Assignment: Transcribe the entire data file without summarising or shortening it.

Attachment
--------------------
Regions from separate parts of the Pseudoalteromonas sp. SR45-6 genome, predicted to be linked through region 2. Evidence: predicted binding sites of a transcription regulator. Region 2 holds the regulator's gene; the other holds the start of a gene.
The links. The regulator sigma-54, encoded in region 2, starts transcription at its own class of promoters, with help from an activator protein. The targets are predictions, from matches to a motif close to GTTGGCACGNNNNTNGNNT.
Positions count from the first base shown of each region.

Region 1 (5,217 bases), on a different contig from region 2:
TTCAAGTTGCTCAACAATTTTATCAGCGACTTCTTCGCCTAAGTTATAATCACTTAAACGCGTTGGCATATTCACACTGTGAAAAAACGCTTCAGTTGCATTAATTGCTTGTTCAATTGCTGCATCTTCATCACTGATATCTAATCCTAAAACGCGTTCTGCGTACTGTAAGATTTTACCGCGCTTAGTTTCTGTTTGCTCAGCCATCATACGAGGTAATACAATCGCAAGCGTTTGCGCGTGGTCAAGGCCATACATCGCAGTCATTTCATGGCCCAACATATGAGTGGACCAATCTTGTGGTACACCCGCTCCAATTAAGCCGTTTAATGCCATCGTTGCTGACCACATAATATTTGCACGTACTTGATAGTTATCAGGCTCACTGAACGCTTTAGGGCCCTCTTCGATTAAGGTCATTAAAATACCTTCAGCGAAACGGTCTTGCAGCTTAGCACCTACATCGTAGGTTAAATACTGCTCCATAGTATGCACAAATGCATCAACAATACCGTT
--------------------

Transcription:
Regions from separate parts of the Pseudoalteromonas sp. SR45-6 genome, predicted to be linked through region 2. Evidence: predicted binding sites of a transcription regulator. Region 2 holds the regulator's gene; the other holds the start of a gene.
The links. The regulator sigma-54, encoded in region 2, starts transcription at its own class of promoters, with help from an activator protein. The targets are predictions, from matches to a motif close to GTTGGCACGNNNNTNGNNT.
Positions count from the first base shown of each region.

Region 1 (5,217 bases), on a different contig from region 2:
TTCAAGTTGCTCAACAATTTTATCAGCGACTTCTTCGCCTAAGTTATAATCACTTAAACGCGTTGGCATATTCACACTGTGAAAAAACGCTTCAGTTGCATTAATTGCTTGTTCAATTGCTGCATCTTCATCACTGATATCTAATCCTAAAACGCGTTCTGCGTACTGTAAGATTTTACCGCGCTTAGTTTCTGTTTGCTCAGCCATCATACGAGGTAATACAATCGCAAGCGTTTGCGCGTGGTCAAGGCCATACATCGCAGTCATTTCATGGCCCAACATATGAGTGGACCAATCTTGTGGTACACCCGCTCCAATTAAGCCGTTTAATGCCATCGTTGCTGACCACATAATATTTGCACGTACTTGATAGTTATCAGGCTCACTGAACGCTTTAGGGCCCTCTTCGATTAAGGTCATTAAAATACCTTCAGCGAAACGGTCTTGCAGCTTAGCACCTACATCGTAGGTTAAATACTGCTCCATAGTATGCACAAATGCATCAACAATACCGTT